There are different schools of thought in Islam that offer different opinions on eating meat, other than pig which is unanimously forbidden, which includes cow, goat, chicken, and lamb. Some schools such as Shafi'e, teach that unless there is a clear prohibition in Quraan, one can eat the meat. The meat served in western countries, which are mostly governed by the people of the Book (Christians and Jews) is considered Halal by those schools of thought. Most Arabs follow this rule. Other schools of thought require that the meat be certified as Halal by ensuring Islamic slaughtering of the animals. Most South Asian Muslims follow that.

According to Sozomen, some Arabs in pre-Islamic Arabia had already traced their ancestry to Ishmael and had began to abstain from consumption of pork.[12]


According to Herodotus, the Scythians had a taboo against the pig, which was never offered in sacrifice, and apparently the Scythians loathed so much as to even keep swine within their lands.[13]

Scottish pork taboo was Donald Alexander Mackenzie's phrase for discussing an aversion to pork among Scots, particularly Highlanders, which he believed stemmed from an ancient taboo. Several writers who confirm that there was a prejudice against pork, or a superstitious attitude toward pigs, do not see it in terms of a taboo related to an ancient cult. Any prejudice is generally agreed to have disappeared by 1800.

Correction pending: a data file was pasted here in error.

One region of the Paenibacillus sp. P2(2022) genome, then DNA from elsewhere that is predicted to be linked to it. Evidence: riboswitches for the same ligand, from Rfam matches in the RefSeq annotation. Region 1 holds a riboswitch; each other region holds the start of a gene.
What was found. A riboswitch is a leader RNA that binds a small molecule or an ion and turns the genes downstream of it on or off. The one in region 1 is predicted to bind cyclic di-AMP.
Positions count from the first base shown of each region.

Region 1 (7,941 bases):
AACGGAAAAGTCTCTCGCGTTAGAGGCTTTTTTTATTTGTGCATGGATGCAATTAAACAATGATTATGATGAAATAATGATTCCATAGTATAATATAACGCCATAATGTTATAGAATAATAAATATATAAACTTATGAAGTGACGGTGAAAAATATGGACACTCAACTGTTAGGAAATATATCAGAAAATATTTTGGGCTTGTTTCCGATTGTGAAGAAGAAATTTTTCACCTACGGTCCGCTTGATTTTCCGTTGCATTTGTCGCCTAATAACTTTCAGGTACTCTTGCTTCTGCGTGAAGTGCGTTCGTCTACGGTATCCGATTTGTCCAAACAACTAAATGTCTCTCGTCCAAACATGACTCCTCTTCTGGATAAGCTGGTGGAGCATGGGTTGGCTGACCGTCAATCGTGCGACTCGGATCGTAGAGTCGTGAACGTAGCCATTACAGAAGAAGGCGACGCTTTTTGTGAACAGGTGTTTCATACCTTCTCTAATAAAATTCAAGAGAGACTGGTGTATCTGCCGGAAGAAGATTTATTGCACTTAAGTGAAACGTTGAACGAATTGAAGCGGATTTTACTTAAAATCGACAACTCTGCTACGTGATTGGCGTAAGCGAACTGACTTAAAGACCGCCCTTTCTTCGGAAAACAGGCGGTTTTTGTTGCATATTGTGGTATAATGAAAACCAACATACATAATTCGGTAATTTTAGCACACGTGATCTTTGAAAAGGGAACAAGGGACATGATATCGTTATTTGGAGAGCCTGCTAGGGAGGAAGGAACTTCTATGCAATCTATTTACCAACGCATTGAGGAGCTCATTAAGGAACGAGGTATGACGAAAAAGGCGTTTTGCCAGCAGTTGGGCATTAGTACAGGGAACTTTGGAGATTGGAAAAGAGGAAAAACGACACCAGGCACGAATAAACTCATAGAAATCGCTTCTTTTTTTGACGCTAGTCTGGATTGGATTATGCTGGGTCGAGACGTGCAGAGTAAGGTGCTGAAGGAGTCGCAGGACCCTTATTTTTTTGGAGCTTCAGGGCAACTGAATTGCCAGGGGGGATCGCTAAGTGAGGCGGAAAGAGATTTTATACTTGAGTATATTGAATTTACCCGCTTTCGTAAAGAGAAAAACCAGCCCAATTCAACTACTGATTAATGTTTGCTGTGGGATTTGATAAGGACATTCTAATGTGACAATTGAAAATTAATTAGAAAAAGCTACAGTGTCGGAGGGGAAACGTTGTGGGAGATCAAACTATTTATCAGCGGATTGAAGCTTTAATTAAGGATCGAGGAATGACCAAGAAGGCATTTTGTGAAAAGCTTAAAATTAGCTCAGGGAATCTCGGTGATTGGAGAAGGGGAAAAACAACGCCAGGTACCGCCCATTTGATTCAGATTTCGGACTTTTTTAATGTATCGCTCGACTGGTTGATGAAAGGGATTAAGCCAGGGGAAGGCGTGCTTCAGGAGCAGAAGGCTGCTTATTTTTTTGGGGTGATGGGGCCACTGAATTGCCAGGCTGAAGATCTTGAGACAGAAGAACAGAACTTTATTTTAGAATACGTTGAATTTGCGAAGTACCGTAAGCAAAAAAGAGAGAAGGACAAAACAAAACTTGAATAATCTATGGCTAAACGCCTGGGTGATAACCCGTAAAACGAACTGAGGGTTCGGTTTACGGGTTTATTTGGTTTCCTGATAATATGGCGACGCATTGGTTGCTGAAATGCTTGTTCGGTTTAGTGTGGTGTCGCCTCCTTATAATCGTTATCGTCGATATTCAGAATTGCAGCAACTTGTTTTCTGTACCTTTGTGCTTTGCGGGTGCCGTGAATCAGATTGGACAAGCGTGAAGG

Interpretations of restrictions[edit]

The cultural materialistic anthropologist Marvin Harris thinks that the main reason for prohibiting consumption of pork was ecological-economical.[14] Pigs require water and shady woods with seeds,[citation needed] but those conditions are scarce in the Middle East. Unlike many other forms of livestock, pigs are omnivorous scavengers, eating virtually anything they come across, including carrion and refuse, which was deemed unclean. Furthermore, a Middle Eastern society keeping large stocks of pigs could destroy their ecosystem.

It is speculated that chickens supplanted pigs as a more portable and efficient source of meat, and these practical concerns led to the religious restrictions.[15]